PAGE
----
Reply to Ed's Party Building - additional comment on the focus on parliament

Jurriaan Bendien bendien at
Tue Sep 30 15:52:46 MDT 2003

I wrote:

"Jim [Anderton], a strong guy, looked at me, presumably considering me a bit
of a young wet willy, and he didn't have much confidence in the people
attending the meeting, and he said "the Labour Party is my party, right or
wrong, I helped to rebuild it from the late 1970s, and I am not leaving."

He thereby expressed his party loyalty. I should of course add that Jim
Anderton MP was a professional politician, who had owned a business. He said
in so many words at the meeting I mentioned, that he believed that either he
would be able to rally the rest of the backbench Labour MP's and the Labour
Party against Lange's cabinet, or that, because of the extremist policies of
the cabinet, the cabinet itself would discredit itself in public opinion, as
well as among the Labour Party faithful. I disagreed with him about that,
among other things because me and my friends knew how much the Labourites
liked to be in power.

It is certainly true that, after the Labour Government was re-elected for a
second term in 1987, Prime Minister David Lange dismissed Finance Minister
Roger Douglas in 1988 because he knew the public had had enough, but that
was nearly four years later from Jim Anderton MP's statement to me, and the
damage to the country was already done. Next thing, David Lange himself
resigned as Prime Minister, officially for "health reasons", and he was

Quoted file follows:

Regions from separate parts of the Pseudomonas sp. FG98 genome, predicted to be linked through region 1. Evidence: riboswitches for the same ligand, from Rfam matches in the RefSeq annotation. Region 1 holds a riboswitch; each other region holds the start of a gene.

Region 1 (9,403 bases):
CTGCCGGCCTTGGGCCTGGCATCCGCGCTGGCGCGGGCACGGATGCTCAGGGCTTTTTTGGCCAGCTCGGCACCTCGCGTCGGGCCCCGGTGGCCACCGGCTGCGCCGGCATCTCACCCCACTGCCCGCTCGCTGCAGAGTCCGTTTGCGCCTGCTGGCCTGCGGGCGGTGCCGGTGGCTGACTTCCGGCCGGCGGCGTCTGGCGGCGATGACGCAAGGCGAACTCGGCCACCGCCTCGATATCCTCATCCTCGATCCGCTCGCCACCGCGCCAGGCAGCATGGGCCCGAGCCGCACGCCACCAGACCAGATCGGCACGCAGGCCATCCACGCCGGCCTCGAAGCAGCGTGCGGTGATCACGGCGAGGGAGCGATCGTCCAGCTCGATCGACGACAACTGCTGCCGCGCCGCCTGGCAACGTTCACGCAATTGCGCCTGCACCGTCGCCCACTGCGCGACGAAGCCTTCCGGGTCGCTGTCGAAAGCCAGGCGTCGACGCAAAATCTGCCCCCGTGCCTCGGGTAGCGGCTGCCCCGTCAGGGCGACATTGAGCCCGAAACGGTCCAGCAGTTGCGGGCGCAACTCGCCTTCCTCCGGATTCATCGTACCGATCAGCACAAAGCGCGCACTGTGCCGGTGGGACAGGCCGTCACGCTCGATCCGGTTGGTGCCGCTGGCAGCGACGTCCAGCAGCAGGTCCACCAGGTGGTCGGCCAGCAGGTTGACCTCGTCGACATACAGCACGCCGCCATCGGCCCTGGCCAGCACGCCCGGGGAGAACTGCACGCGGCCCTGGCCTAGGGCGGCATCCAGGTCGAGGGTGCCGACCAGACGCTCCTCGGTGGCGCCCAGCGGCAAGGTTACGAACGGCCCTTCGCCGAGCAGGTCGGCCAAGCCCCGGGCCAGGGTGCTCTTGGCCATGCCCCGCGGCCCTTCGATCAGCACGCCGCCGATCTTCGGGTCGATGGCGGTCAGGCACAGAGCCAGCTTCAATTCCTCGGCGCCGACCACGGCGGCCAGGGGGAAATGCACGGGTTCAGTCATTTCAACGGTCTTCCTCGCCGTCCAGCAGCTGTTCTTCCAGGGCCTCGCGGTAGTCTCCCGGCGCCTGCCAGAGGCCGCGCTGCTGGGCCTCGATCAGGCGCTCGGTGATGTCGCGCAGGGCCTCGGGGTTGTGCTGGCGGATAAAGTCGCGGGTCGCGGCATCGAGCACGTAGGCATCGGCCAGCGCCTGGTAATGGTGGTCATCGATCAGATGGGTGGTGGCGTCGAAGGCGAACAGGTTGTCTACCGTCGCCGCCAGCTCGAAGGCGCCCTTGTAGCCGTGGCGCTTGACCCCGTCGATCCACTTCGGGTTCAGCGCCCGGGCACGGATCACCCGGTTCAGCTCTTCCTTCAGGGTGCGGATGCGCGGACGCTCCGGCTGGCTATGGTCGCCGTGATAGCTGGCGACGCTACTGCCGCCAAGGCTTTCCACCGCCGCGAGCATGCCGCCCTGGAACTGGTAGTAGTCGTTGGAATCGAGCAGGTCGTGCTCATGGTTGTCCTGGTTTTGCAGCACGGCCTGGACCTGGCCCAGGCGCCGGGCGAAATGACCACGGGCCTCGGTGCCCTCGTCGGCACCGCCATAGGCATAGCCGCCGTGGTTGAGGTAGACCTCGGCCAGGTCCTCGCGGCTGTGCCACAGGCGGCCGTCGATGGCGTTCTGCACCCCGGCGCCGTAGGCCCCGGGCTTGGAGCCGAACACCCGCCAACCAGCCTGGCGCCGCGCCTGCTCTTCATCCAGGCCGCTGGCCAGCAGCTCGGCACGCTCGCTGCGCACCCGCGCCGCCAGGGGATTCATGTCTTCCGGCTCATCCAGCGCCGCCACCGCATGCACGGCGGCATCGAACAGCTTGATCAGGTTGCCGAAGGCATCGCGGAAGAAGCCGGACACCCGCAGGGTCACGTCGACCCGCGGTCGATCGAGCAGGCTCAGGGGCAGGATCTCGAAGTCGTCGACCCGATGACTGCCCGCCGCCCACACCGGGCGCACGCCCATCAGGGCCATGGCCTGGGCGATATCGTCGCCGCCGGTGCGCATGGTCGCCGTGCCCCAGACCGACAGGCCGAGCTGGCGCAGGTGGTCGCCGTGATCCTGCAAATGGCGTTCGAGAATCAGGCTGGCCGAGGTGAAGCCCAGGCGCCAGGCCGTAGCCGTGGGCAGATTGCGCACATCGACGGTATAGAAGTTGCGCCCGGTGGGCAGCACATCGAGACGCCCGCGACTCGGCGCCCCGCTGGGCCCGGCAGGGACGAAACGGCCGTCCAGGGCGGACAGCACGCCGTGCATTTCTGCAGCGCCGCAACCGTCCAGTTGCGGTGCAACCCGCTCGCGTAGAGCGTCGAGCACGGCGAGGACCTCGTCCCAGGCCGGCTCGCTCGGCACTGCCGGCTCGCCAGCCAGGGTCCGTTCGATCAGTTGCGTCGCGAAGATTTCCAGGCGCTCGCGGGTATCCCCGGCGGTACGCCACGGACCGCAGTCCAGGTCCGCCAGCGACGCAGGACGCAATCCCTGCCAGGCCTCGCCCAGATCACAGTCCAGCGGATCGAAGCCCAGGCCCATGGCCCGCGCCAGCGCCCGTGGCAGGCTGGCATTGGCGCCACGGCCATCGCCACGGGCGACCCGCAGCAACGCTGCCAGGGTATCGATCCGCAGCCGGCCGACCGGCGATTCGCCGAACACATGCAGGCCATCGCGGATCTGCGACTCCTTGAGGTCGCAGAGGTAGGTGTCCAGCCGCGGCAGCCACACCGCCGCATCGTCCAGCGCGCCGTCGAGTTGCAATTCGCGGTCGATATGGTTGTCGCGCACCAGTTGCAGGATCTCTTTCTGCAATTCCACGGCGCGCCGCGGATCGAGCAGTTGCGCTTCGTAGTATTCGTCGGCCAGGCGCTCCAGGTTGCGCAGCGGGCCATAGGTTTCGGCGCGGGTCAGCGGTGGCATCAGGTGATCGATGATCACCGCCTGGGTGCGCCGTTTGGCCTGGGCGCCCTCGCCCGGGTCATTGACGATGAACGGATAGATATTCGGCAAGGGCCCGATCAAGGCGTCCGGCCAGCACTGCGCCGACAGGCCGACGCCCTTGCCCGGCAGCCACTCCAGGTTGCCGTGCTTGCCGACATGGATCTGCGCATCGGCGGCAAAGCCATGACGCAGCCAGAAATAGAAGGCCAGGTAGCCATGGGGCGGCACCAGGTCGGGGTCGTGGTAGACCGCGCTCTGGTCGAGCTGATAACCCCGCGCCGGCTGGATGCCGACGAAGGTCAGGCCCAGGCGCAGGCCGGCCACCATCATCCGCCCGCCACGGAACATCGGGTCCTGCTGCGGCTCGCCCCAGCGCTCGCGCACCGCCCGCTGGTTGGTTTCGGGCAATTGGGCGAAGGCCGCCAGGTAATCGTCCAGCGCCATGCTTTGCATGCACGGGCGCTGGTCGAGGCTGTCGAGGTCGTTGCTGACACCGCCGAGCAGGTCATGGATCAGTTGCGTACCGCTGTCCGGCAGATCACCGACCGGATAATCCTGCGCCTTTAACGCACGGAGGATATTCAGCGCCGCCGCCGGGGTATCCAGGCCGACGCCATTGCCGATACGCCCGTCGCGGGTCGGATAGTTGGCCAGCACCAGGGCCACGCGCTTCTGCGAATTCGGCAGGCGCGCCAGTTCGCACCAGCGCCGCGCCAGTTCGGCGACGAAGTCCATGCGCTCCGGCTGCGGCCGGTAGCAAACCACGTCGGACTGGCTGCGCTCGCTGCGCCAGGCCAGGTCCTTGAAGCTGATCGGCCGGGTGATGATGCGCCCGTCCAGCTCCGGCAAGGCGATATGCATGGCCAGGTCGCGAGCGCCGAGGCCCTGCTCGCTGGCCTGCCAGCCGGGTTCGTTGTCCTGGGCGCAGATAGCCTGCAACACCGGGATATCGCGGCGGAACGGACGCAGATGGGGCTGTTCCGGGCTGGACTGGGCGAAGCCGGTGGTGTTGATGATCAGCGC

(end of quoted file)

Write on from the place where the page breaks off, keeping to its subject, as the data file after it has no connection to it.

replaced as Prime Minister by Geoffrey Palmer (serving under him as attorney
general). Palmer was a trained lawyer who, in 1978, had written an article
in the "NZ Listener" in which he called New Zealanders "the fastest
lawmakers in the West", who amended existing laws at a whim, and accumulated
gigantic rafts of amended Statutes, even although New Zealand lacked so much
as its own independent Constitution (the highest legal authority in New
Zealand being the British Privy Council). He himself had of course been
reponsible for a massive legal overhaul, which didn't really reduce the
amount of legislation on the Statute books, but increased it. For example,
industrial relations legislation was amended and overhauled several times,
and hospitals were restructured several times. When I had broken my femur in
a motorcycle accident, I asked one of the nurses what she thought of all
that restructuring. She pointed out the window to a big building, and said,
"that's the result, that's where the management and administration is done."


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